Leave No Trace – Outdoor Skills and Ethics

Principles of Leave No Trace

  • Plan Ahead and Prepare
  • Camp and Travel on Durable Surface
  • Pack it In, Pack it Out
  • Properly Dispose of Waste
  • Leave What You Find
  • Minimize Use and Impact of Fire

Leave No Trace depends more on attitude and awareness than on rules and regulations. Minimum impact practices must be flexible and tempered by judgment and experience. In fact, techniques are continually evolving and improving.

Plan Ahead and Prepare

Unnecessary impact can be avoided by carefully preparing for your trip. Careful planning can go a long way toward keeping you safe and comfortable, and insuring that your impact on the land is minimal.

Stay on trails to minimize soil erosion and impact to wildlife, and to maintain the natural character of the area. Horses, mules and other stock have the right-of-way on the trail. Stock can be startled easily, so hikers should allow stock plenty of room by moving off to the down-hill side of the trail. If you can’t do that, move off the trail as much as you can. Talking quietly as the animals approach gives them advance notice of your presence and reassures them you are human.

Pack It In, Pack It Out.

Trash and litter have no place in backcountry areas. It is a simple commitment to pack out all that we pack in. To be good stewards of the land, we can also help to carry out the litter that others have left. Dispose of human waste responsibly. Proper disposal of human waste prevents pollution of water sources, the spread of dangerous organisms such as Giardia and Cryptosporidium, and aesthetic consequences to those who follow. Burying human feces in an appropriate manner is the most effective solution.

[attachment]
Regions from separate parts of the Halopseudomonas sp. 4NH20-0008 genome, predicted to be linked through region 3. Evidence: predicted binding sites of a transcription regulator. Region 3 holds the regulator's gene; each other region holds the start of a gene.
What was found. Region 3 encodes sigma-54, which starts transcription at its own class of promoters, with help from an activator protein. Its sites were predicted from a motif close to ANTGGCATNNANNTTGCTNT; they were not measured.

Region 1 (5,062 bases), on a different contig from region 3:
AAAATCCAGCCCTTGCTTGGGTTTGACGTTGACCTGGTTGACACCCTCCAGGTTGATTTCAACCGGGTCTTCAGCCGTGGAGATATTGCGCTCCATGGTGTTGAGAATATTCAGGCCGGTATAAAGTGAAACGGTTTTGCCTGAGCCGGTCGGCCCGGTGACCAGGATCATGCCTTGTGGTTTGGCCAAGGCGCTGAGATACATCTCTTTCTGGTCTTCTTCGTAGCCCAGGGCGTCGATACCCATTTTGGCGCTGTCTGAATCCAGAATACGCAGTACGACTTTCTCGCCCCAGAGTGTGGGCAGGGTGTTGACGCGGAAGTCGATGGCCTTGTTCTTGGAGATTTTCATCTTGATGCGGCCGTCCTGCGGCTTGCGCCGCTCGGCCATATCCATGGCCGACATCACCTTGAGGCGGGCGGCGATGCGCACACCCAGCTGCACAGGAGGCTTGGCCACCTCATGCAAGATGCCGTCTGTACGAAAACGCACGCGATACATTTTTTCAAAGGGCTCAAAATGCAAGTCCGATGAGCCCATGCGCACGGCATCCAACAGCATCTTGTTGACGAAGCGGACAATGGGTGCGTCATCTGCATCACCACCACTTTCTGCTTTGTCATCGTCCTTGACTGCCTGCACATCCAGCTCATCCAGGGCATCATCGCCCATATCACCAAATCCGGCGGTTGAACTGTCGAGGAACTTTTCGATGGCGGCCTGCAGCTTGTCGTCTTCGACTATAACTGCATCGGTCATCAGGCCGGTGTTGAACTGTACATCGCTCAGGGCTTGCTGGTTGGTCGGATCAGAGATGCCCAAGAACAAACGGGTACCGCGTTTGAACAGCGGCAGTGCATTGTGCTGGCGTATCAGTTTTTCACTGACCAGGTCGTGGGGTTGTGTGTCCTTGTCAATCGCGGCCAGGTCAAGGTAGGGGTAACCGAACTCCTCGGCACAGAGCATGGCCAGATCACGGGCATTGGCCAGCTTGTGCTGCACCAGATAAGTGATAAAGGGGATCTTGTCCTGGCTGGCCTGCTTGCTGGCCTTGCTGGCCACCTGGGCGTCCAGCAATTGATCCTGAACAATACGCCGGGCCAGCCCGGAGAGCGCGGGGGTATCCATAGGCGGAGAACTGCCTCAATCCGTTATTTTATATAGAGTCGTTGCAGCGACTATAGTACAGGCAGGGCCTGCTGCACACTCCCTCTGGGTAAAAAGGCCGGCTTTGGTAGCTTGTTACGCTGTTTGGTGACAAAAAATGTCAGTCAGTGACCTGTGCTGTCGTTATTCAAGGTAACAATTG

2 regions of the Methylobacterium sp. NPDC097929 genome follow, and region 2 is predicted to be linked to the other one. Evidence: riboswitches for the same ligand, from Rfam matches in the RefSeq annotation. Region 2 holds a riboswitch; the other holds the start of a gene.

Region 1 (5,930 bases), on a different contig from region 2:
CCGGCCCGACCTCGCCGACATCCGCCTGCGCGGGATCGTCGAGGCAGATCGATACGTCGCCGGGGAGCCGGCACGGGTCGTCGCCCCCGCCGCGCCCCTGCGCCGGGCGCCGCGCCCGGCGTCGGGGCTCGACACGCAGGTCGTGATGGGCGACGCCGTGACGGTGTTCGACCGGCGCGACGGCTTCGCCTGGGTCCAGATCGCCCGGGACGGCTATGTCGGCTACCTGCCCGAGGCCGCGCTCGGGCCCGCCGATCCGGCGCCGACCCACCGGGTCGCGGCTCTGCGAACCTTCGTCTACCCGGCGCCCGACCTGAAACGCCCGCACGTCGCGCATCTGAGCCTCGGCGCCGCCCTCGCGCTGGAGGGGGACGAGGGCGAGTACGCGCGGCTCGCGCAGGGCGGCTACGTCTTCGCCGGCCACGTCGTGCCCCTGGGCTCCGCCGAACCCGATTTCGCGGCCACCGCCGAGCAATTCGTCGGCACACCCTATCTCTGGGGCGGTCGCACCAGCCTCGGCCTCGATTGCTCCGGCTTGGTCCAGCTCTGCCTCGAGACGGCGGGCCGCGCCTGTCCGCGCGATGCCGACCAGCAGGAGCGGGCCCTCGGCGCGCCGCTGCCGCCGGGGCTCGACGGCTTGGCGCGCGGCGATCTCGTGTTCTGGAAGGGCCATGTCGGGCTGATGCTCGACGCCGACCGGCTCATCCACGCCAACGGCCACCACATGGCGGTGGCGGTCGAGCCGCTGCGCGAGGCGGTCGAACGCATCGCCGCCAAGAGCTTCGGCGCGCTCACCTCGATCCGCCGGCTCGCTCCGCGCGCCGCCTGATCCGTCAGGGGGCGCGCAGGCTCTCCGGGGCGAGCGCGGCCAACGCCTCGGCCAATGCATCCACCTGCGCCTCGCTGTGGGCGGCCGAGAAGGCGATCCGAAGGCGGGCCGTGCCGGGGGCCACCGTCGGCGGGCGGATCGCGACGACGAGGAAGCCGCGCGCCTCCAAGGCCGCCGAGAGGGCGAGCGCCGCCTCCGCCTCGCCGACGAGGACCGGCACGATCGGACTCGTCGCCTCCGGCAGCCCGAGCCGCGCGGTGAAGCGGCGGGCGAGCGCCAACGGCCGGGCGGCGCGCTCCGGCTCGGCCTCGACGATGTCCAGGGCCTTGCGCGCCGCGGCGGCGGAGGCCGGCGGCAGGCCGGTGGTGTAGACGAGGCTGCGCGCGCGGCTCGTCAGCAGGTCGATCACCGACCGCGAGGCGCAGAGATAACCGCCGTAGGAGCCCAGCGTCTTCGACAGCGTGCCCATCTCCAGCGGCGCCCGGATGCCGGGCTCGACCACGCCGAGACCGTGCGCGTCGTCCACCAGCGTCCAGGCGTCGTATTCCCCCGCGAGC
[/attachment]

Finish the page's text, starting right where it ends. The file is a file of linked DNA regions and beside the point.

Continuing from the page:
Leave natural objects and cultural artifacts

Natural objects of beauty or interest, such as antlers, and fossils, should be left for others to enjoy. In National Parks and some other areas it is illegal to remove natural objects, including plants, flowers, rocks and bones.

Use stoves instead of fire.

The development of efficient, lightweight and compact camp stoves has facilitated a shift away from the traditional fire. Stoves are almost essential camping equipment because they are portable and eliminate firewood availability as concern in campsite selection. Carry stoves and sufficient fuel to cook all of your meals.

In high-use areas use existing fire rings. In established campsites in high-use areas, build your fire in an existing fire ring.

Don’t Stop Here

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